In Search of Time Affluence: Part 1
Is time really money? Or is it the other way around?
|Britt @ Tiny Ambitions||Nov 17, 2020||2|
Read this in your browser.
You know that feeling you get when you realize there are not enough hours in a day to do everything you need to do? Apparently there’s an academic term for that, being time poor. And, according to the research of author and Harvard Business School professor Ashley Whillans, chronic time stress can have a stronger negative effect on happiness than being unemployed. People who are time poor laugh less, experience less joy, and are less healthy, less productive and more likely to divorce.
You can see why I’m newly obsessed with the topic after hearing an interview about it on CBC Radio (Canada’s version of NPR if you’re American).
I managed to track down a digital copy of Ashley Whillans new book Time Smart: How to Reclaim Your Time and Live a Happier Life and I’m going to share my experience working through the various toolkits/worksheets with you over the coming weeks.
Why I’m Concerned About My Time
Looking back, I would say I experienced peak time stress right before I went on my sick leave from work. Because of my depression, I never felt like I had enough time for anything - work, leisure, anything. This was mainly due to the fact my head wasn’t a very happy place to be and it took me much longer than normal to get anything done.
Since we moved, my mental health has stabilized somewhat, but I’ve still been feeling time stressed. Just for different reasons.
My commute to work is longer now, I’m working more hours at my day job and I’ve taken on some freelance work in the evenings. Essentially, I’m trading time for more money and now I’m starting to feel the crunch.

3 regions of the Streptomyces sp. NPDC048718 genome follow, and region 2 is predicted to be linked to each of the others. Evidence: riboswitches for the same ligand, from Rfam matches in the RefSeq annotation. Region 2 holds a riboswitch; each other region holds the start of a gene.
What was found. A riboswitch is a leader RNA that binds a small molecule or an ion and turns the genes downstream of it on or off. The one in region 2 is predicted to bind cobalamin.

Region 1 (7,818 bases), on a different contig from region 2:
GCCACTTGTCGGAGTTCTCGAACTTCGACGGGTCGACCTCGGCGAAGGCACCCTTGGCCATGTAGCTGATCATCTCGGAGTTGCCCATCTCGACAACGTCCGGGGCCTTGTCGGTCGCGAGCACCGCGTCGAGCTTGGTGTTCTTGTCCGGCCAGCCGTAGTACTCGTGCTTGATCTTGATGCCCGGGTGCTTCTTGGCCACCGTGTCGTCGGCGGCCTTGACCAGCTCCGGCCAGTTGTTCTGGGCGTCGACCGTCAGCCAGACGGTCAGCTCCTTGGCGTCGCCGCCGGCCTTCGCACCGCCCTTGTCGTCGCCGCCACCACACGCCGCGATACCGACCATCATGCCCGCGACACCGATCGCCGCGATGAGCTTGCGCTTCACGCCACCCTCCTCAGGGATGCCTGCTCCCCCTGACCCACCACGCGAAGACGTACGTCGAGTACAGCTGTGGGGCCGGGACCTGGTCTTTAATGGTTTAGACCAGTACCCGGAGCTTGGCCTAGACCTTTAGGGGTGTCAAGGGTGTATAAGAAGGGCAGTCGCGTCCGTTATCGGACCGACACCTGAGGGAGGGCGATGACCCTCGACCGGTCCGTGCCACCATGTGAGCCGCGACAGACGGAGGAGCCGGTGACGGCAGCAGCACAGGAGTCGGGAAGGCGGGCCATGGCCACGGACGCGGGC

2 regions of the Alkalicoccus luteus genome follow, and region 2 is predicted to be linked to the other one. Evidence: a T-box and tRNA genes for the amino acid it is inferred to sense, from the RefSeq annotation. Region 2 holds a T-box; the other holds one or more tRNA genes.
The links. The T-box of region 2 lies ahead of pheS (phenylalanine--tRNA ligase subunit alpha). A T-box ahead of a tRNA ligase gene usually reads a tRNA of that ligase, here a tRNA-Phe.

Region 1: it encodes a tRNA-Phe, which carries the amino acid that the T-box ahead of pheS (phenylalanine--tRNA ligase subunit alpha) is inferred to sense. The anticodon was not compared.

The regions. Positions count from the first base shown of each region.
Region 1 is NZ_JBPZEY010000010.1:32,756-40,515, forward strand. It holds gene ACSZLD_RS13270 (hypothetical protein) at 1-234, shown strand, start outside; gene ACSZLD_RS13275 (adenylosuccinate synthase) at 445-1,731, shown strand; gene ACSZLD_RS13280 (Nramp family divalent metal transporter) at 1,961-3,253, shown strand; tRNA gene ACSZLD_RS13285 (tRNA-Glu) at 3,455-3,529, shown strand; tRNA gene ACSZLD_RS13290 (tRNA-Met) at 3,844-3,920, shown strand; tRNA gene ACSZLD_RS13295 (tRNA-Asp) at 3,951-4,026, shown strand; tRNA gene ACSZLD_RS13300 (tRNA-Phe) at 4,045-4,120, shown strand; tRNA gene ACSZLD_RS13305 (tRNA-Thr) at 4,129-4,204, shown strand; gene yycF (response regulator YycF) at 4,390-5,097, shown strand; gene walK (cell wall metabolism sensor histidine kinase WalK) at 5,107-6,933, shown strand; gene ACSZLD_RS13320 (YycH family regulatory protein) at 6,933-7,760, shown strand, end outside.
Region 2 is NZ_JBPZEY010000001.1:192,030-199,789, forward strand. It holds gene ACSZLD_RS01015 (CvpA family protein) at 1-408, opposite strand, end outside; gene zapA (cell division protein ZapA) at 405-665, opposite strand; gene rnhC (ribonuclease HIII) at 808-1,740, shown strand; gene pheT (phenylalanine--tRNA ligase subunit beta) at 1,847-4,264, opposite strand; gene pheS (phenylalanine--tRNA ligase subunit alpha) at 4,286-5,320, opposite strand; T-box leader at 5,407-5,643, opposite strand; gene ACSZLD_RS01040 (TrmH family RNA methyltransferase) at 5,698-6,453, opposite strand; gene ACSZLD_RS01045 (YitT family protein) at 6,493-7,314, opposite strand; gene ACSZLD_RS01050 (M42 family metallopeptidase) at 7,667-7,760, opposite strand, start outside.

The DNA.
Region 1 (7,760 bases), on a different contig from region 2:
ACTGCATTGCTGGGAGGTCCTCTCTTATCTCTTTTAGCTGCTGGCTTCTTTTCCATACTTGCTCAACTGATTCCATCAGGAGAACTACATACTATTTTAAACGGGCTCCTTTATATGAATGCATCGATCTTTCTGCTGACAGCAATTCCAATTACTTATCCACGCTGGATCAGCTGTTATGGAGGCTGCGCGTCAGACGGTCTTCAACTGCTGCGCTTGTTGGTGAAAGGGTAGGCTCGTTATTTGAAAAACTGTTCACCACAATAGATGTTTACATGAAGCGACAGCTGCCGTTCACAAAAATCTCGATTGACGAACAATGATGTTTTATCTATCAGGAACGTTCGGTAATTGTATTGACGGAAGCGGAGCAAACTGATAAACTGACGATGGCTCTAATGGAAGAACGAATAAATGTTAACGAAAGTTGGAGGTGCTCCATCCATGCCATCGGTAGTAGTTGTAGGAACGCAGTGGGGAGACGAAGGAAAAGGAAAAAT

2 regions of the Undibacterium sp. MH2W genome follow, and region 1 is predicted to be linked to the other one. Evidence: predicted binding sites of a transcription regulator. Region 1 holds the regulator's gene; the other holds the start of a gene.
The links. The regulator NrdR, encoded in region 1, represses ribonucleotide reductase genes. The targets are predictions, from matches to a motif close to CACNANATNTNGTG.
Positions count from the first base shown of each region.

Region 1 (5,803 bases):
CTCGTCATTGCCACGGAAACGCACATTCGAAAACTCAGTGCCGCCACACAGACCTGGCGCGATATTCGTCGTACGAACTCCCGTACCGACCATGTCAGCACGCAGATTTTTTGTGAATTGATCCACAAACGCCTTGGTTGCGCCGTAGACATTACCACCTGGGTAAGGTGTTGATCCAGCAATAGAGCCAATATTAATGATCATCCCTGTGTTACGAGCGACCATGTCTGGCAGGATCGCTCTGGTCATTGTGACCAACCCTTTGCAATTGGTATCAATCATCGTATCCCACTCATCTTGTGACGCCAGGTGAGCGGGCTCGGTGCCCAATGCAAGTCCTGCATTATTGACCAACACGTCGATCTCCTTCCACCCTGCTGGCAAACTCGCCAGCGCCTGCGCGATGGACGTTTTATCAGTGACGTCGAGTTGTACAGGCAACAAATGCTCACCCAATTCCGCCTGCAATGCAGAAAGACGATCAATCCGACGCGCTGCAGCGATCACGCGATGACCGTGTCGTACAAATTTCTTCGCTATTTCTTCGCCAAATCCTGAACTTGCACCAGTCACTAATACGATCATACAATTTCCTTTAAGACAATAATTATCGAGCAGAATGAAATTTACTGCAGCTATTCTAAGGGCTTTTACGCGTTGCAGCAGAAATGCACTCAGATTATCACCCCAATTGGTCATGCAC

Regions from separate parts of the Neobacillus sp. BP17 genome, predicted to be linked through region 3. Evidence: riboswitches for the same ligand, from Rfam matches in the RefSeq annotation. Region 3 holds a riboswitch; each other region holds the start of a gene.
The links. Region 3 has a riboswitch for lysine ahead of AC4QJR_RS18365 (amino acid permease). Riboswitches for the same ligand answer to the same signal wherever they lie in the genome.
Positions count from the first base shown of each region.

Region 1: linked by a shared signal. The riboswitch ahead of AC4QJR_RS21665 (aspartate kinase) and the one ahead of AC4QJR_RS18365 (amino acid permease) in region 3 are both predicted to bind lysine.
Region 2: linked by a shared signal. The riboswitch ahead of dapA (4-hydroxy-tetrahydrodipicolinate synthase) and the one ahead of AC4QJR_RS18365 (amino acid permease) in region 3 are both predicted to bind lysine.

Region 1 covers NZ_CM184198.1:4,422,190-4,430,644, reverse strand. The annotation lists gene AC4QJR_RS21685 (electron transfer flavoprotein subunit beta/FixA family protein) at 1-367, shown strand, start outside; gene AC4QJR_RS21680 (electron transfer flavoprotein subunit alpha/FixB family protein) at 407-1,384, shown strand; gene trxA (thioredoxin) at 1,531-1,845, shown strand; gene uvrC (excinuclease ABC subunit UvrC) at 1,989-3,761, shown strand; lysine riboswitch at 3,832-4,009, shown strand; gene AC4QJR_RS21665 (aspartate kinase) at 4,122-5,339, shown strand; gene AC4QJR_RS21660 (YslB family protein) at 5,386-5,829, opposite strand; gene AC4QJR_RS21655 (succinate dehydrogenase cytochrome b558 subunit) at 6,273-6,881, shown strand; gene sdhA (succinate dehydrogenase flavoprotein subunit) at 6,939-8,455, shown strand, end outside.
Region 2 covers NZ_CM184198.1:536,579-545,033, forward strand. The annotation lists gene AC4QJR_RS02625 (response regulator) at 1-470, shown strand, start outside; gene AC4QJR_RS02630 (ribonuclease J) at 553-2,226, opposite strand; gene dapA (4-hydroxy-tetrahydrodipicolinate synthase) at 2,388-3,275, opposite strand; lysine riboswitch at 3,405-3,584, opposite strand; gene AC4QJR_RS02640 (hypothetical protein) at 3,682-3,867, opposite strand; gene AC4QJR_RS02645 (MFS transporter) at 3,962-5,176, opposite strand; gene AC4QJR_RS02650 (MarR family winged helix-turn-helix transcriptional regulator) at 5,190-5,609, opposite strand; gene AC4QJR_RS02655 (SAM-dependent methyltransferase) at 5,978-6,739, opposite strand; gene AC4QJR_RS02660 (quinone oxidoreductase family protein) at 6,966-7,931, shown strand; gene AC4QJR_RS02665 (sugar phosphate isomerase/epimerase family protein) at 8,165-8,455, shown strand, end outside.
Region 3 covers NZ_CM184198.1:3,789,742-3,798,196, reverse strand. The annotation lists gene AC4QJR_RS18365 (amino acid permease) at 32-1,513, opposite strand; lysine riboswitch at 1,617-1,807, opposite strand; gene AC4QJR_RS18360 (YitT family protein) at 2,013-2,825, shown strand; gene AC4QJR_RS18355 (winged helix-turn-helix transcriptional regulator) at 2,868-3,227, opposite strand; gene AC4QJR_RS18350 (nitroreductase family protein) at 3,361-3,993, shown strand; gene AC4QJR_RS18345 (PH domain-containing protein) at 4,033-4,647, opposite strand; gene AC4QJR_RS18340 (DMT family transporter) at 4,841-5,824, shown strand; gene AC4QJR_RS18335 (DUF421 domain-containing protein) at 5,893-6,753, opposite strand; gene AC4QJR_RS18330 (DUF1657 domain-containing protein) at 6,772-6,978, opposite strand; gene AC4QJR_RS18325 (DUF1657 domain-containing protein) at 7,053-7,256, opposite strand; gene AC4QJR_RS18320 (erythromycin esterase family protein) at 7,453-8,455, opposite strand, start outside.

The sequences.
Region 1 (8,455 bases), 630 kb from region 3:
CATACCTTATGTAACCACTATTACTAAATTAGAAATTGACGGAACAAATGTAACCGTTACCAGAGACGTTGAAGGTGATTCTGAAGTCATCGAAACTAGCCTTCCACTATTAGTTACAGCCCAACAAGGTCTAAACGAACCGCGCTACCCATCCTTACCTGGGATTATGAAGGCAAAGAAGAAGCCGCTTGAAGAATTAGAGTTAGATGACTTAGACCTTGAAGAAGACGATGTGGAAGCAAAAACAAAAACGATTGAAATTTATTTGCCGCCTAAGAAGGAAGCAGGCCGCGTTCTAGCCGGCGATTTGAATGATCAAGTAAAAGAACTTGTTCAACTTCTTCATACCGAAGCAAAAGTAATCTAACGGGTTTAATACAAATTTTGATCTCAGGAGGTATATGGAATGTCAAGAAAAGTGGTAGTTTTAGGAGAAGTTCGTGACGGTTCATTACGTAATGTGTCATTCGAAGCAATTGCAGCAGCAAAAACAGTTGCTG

Which is why I’m so fascinated by Time Smart. The basic premise of the book is that we (as a society) are overvaluing money and undervaluing our time. This can happen in big actions (like choosing a job far away from family), or in small actions (like spending hours researching deals to save you money).
Ashely’s research findings are controversial. I get that. They contradict what we’ve been hard wired to believe, that time is money and that more money is more valuable than more time.
What Time Smart tries to explain, using Ashley’s research, is that money is time. And time is finite.
As someone constantly on the search for the ideal minimalist/intentional life, I am fascinated by what Time Smart’s implications could mean (such as that spending hours thrifting might not be the best use of my time).
If you glean even a small insight from my experience, then this series will be worth it.
Chapter 1 of the book explains the six most common time traps and then asks readers to examine their own time habits within those categories.
Time Trap One: Technology
Aka: checking texts, emails and other notifications and letting them fragment your time or using websites to research purchasing decisions, etc.
I have a pretty bad habit of checking my social notifications fairly frequently in the evenings and don’t even get me started on how much time I spend on TikTok. I do also tend to spend lots of time researching secondhand purchases like clothing and electronics.
Time Trap Two: Work Obsession
Aka: focusing on earning more money in hopes you’ll reach a point where you’re satisfied, and it will free up time then.